The Amateur Amateur: Where Do Old Antennas Go?

By Gary Hoffman, KB0H
Contributing Editor
March 28, 2005

I never throw away an old antenna, no matter how rotten it performed. Who knows? Maybe it can be rehabilitated.

New discone in package

The new antenna, still enjoying "phase one" of its life.

Last fall I saw an intriguing looking antenna at a hamfest. I didn't buy it. I'm sure there was some compelling reason not to do so--such as lack of funds--but all I could think of later was, "I wish I'd bought that thing!"

When my brother Chris, K1KC, asked what I'd like for Christmas, the very first thing that popped into my mind was that antenna. Chris was kind enough to get it for me (thanks, Bro). On Christmas Day I took the antenna out of its box, admired it for a while, and put it in my closet.

Now that warmer weather is approaching, I am contemplating getting up on the roof to install the new antenna. I have mixed feelings about the project. I'm eager to use the antenna, but installing it means that it will move into the middle stage of its life.

Let me explain.

All of my antennas go through three phases of life. During the first phase the antenna sits around the house, often still in its box, while I think about installing it. This phase may go on for quite some time. It usually ends when my wife Nancy, N0NJ, tells me to put it up or get rid of it, but to definitely get it out of the house. Other factors affecting the length of phase one are the weather, the number of higher priority tasks I need to do, and how much effort will it take to get up from my La-Z-Boy.

Phase two of an antenna's life is that period of time when it is actually on the roof of the house or mounted on one of our cars. During that time it happily radiates and receives radio emissions. If it does this well, phase two of its life will be long and fruitful. If, on the other hand, it generates more heat than radio signals, then phase two of its life will be short indeed.

Antennas sitting in basement corner

A couple of old antennas, unceremoniously dumped in a corner of the basement.

And now we arrive at the final and saddest part of the lives of my antennas--phase three. This consists of the antenna's being dismounted and stored in the basement. Like most Amateur Radio operators I'm a packrat. I never throw away an old antenna, no matter how rotten it performed. Who knows? Maybe it can be rehabilitated.

With a great deal of expertise and just the right tools--neither of which I actually possess--the retired antenna might yet be turned into a top performer. So phase three of an antenna's life may be far longer than either phase one or phase two. As yet no antenna has ever left my basement, so I can't give you an estimate of how long one may stay there.

What prompts me to take down an antenna and put it in my basement? Usually it's because I'm replacing it with something that I hope will work better. On rare occasions I have taken down an antenna for some other reason, such as the one that got blasted to pieces during a hail storm. But more often than not I'm trying something new and hoping it will grab the sky a little better than its predecessor.

So let's go back to the antenna my brother gave me for Christmas. It's a multiband discone antenna that I hope to use to fill some gaps in my coverage.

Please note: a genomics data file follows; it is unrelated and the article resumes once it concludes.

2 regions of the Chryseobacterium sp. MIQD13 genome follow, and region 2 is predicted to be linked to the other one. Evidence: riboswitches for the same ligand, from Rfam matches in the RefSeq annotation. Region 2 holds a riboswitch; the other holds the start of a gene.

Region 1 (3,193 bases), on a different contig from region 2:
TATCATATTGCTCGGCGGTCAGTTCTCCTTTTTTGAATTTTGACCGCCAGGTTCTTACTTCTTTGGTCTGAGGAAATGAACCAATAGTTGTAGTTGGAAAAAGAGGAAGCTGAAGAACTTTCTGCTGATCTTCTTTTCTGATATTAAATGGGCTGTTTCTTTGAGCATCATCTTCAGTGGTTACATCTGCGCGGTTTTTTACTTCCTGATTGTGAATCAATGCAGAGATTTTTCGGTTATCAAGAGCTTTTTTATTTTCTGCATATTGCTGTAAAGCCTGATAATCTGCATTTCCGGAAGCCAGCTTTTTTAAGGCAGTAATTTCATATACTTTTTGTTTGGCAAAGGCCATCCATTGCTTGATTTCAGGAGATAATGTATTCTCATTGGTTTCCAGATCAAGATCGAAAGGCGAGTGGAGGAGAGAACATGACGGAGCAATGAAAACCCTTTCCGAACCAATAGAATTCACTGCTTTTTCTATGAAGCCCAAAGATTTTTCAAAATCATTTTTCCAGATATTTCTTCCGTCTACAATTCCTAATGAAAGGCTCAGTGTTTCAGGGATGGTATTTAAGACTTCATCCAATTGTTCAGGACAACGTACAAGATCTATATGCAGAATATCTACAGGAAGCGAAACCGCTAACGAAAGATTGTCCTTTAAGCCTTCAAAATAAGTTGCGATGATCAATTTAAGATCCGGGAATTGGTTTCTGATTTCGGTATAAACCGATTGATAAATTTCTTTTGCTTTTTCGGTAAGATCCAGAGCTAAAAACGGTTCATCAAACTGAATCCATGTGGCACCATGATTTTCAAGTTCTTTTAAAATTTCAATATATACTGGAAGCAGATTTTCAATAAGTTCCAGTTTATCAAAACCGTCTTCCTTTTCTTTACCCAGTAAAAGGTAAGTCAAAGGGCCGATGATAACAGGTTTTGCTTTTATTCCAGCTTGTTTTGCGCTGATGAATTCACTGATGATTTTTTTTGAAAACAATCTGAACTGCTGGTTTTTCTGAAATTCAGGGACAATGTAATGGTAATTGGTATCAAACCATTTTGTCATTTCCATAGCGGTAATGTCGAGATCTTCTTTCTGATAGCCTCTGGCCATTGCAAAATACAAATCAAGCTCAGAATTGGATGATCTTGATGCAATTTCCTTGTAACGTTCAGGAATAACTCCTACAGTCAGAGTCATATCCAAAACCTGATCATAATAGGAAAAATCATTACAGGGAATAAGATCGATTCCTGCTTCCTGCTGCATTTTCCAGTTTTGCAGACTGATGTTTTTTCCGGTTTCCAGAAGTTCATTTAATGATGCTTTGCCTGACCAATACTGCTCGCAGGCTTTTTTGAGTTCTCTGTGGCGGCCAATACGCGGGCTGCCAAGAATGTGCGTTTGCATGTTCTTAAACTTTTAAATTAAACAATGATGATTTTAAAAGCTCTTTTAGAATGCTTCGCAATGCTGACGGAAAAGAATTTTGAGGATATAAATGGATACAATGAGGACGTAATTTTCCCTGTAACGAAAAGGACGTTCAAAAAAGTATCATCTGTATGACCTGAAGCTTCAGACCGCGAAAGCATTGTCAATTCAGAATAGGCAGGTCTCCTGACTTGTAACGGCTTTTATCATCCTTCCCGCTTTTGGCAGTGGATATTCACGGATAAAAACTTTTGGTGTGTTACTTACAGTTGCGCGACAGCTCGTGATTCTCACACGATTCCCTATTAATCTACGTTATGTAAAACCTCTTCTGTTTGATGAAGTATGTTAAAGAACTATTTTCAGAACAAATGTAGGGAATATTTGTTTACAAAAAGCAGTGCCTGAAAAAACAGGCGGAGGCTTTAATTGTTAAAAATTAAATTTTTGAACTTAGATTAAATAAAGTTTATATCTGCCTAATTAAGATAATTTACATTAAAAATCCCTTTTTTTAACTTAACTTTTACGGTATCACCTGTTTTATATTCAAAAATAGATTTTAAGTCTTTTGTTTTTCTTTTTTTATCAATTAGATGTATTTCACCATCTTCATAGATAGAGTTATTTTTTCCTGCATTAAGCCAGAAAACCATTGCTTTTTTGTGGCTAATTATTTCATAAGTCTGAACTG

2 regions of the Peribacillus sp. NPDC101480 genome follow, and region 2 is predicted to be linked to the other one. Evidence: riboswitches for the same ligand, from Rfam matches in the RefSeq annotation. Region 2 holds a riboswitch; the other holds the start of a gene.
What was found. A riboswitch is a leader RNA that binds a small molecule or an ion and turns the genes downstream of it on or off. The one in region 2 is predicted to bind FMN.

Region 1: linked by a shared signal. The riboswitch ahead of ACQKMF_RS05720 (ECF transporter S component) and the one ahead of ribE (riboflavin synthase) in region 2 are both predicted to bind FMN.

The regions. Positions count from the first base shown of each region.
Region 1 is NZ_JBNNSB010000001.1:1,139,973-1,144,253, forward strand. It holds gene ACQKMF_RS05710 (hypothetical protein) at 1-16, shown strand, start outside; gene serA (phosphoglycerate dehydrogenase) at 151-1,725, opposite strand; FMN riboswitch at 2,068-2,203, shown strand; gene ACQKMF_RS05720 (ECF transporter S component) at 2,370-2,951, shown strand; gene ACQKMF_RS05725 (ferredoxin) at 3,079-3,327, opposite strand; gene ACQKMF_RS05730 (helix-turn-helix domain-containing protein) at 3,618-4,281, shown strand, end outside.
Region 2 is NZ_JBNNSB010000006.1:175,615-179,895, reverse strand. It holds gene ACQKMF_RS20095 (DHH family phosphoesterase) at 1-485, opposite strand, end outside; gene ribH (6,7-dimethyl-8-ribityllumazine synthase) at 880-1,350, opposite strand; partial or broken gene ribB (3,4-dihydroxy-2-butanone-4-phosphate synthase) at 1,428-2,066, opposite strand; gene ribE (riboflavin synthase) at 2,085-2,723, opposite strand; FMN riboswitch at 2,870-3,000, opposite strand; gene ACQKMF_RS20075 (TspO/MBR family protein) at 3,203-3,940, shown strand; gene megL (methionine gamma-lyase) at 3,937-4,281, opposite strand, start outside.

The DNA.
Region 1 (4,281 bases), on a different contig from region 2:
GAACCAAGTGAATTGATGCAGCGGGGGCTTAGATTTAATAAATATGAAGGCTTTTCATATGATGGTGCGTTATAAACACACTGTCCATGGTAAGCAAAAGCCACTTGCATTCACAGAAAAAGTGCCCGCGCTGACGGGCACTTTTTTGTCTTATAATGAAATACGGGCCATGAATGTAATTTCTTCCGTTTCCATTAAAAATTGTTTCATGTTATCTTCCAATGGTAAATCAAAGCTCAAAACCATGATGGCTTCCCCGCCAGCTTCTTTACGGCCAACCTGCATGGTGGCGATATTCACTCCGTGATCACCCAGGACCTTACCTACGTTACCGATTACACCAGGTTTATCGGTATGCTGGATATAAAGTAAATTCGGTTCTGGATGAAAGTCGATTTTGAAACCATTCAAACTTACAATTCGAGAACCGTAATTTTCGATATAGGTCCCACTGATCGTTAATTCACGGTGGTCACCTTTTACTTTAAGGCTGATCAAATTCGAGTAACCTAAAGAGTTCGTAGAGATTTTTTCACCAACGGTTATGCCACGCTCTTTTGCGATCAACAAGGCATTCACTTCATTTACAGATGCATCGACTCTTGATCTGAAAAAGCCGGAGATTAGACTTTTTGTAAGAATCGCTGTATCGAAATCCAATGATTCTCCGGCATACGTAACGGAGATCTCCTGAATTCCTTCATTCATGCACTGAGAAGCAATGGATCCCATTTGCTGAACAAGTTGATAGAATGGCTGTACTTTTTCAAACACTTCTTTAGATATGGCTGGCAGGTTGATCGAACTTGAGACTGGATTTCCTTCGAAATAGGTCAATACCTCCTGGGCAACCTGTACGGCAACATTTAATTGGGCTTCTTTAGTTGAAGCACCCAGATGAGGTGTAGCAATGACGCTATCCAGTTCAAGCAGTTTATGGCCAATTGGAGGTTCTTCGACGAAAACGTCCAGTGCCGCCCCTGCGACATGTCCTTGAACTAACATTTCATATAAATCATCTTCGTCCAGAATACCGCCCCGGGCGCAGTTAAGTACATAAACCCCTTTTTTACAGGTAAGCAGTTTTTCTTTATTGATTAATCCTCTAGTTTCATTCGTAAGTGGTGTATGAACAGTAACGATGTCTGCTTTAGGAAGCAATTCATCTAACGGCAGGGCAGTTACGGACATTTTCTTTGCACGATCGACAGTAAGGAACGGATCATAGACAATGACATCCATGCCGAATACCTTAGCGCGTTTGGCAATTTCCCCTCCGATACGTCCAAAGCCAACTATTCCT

"That's nice," Nancy said when I told her. "Which ones to you plan to take down?"

Diamond X50A

"Old Reliable." I hate to take it down.

That was a really loaded question. Not only had she reminded me that there was no room on the roof for additional antennas, but she had subtly suggested that the new antenna could replace more than one already up there.

Well, I didn't really want to take down any, but Nancy had a valid point. I'd run into the problem of antenna clutter once before, with a knot of antennas so close together that they threatened to attain critical mass and collapse into a black hole. Well, perhaps, just collapse.

That antenna cluster was gone, but even the few antennas that remained on the roof likely interacted with each other to some degree. Being a ham in the suburbs is a study in antenna compromises.

Something really had to come down, and the irony was that the only logical candidate was the one antenna that had so far performed flawlessly. The new antenna would cover the same bands, and then some, but--Oh, the agony!--I hated to take down "Old Reliable." It deserved a much better fate than being relegated to the basement.

Was there an alternative? Could I find some way to put up the new discone without forcing Old Reliable into retirement? The existing masts on the roof could not support any more antennas. Well, they could support another antenna, but it would be too close to the others. Another mast? No room. The attic? Ha! It's more of a crawl space, and already festooned with coax and conduits. Something in the back yard? Not without cutting down some huge trees and rerouting the electric, telephone, and cable TV lines. No alternatives. Old Reliable would have to come down.

Okay, I've resigned myself to it. I'm a practical person. If I have to take down one antenna before I can put up another, so be it. It's a rational decision. Ultimately it's for the best. I'll draw up plans for what I need to do and lay out the tools . . . just as soon as the weather gets just a bit warmer.

Editor's note: ARRL member Gary Hoffman, KB0H, lives in Florissant, Missouri. He's been a ham since 1995. Hoffman says his column's name -- "The Amateur Amateur" -- suggests the explorations of a rank amateur, not those of an experienced or knowledgeable ham. His wife, Nancy, is N0NJ. Hoffman has a ham-related Web page. Readers are invited to contact the author via e-mail, [email protected].

© 2005 American Radio Relay League

E-mail Gary Ross Hoffman

Back to The Amateur Amateur home page Back to Past Columns page